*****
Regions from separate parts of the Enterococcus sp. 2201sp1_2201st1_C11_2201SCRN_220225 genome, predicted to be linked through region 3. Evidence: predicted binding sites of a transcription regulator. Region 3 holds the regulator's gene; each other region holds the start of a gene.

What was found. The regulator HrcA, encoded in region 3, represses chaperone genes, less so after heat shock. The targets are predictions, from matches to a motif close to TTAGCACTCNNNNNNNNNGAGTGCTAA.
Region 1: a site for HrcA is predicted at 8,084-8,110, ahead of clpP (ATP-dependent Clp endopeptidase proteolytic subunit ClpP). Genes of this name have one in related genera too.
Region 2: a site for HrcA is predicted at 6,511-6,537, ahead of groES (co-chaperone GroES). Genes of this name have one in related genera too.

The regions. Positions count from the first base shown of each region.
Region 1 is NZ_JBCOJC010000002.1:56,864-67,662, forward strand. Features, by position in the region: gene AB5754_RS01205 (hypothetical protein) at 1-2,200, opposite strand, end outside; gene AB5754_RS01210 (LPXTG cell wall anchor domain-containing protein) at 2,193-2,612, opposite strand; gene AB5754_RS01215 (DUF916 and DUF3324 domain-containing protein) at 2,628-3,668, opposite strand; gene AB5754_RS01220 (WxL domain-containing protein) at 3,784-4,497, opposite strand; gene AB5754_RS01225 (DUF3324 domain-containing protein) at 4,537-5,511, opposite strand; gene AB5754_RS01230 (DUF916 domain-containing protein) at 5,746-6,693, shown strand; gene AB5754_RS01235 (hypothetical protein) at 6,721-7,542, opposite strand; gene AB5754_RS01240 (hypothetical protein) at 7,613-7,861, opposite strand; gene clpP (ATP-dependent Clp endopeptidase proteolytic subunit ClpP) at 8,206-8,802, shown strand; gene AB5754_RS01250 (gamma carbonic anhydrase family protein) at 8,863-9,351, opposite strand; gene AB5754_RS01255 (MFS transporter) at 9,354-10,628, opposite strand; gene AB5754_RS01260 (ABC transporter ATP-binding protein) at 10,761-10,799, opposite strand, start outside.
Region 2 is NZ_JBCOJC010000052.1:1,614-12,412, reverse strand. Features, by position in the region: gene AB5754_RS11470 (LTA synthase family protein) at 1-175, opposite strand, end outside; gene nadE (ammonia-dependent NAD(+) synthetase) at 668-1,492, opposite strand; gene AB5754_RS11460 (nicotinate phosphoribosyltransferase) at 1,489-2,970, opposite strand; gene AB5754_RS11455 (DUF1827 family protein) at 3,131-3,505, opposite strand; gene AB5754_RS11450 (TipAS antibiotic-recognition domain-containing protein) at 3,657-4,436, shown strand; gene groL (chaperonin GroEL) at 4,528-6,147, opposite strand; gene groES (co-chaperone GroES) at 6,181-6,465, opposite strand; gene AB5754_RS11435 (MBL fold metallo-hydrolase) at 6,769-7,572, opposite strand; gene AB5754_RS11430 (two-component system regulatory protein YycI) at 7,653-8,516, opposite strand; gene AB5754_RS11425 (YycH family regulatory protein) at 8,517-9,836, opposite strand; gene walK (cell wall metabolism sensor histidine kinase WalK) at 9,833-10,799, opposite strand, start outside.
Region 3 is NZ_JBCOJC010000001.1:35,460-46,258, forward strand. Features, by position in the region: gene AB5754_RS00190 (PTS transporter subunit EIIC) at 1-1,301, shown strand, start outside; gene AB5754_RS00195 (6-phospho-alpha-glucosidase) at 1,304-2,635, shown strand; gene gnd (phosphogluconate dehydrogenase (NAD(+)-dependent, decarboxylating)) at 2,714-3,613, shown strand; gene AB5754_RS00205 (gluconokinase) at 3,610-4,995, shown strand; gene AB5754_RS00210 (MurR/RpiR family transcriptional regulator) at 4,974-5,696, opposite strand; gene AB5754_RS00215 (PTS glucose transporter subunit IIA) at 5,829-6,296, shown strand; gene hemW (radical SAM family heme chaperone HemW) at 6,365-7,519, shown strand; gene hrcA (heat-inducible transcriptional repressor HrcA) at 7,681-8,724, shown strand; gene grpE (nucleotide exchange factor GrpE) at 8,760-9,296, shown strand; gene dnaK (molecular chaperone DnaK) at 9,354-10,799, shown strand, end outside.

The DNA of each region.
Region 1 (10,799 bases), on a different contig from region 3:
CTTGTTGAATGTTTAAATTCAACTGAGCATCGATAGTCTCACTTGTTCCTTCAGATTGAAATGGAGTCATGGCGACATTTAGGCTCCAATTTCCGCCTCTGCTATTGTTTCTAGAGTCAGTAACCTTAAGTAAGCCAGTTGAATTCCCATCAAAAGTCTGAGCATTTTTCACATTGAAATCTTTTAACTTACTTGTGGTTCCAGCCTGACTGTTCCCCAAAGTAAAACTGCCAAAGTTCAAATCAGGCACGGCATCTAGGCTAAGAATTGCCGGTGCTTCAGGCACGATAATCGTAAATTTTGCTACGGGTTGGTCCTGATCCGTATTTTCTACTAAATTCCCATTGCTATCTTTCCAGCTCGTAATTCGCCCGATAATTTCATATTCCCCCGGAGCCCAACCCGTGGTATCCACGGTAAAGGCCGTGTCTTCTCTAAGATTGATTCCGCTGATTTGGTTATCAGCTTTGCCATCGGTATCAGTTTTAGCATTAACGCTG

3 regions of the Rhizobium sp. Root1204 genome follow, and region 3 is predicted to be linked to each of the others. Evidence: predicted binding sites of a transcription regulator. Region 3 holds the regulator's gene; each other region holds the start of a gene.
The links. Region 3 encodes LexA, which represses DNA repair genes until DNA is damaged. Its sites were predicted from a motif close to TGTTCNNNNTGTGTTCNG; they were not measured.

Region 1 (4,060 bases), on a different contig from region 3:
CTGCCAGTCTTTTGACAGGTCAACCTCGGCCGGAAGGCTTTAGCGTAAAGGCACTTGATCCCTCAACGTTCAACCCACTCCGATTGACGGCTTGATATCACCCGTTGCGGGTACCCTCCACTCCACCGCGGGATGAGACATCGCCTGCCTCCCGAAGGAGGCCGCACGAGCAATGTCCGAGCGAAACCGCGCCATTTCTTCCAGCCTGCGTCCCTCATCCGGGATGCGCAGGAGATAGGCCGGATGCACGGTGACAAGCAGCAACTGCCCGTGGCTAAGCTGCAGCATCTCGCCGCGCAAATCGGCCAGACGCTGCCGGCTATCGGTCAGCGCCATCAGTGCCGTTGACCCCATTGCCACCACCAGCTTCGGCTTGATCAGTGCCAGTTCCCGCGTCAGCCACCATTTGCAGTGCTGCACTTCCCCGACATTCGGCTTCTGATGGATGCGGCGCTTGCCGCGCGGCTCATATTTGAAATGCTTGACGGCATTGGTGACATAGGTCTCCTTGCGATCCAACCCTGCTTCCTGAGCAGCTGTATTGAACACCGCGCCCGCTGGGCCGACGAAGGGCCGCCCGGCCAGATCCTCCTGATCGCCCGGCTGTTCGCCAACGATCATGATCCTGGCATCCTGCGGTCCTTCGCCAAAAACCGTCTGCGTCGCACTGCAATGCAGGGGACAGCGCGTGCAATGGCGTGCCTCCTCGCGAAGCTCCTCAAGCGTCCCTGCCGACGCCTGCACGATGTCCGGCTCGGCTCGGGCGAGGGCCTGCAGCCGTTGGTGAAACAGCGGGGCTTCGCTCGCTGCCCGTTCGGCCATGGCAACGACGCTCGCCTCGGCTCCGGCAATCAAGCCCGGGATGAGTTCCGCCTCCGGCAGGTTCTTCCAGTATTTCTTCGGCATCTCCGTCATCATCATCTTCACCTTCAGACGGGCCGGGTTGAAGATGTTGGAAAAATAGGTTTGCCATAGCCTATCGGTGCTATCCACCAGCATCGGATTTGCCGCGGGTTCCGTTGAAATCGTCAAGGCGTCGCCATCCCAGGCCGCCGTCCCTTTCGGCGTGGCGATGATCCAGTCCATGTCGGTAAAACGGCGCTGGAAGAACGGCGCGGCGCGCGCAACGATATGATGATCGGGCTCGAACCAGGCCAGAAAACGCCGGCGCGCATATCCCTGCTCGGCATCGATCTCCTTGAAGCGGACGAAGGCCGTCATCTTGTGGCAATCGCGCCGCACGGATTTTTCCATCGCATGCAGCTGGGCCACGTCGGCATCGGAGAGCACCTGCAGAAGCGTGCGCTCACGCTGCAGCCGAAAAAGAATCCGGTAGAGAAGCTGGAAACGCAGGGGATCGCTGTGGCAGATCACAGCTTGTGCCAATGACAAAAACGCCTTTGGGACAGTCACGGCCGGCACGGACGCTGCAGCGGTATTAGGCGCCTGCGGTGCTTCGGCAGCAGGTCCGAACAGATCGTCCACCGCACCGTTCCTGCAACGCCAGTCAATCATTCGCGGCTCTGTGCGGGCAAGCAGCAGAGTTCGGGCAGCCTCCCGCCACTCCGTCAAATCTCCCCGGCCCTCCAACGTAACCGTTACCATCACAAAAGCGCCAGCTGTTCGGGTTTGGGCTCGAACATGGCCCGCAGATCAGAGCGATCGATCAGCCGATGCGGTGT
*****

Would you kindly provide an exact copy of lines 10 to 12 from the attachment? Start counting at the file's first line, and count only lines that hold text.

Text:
Region 1 (10,799 bases), on a different contig from region 3:
CTTGTTGAATGTTTAAATTCAACTGAGCATCGATAGTCTCACTTGTTCCTTCAGATTGAAATGGAGTCATGGCGACATTTAGGCTCCAATTTCCGCCTCTGCTATTGTTTCTAGAGTCAGTAACCTTAAGTAAGCCAGTTGAATTCCCATCAAAAGTCTGAGCATTTTTCACATTGAAATCTTTTAACTTACTTGTGGTTCCAGCCTGACTGTTCCCCAAAGTAAAACTGCCAAAGTTCAAATCAGGCACGGCATCTAGGCTAAGAATTGCCGGTGCTTCAGGCACGATAATCGTAAATTTTGCTACGGGTTGGTCCTGATCCGTATTTTCTACTAAATTCCCATTGCTATCTTTCCAGCTCGTAATTCGCCCGATAATTTCATATTCCCCCGGAGCCCAACCCGTGGTATCCACGGTAAAGGCCGTGTCTTCTCTAAGATTGATTCCGCTGATTTGGTTATCAGCTTTGCCATCGGTATCAGTTTTAGCATTAACGCTG

3 regions of the Rhizobium sp. Root1204 genome follow, and region 3 is predicted to be linked to each of the others. Evidence: predicted binding sites of a transcription regulator. Region 3 holds the regulator's gene; each other region holds the start of a gene.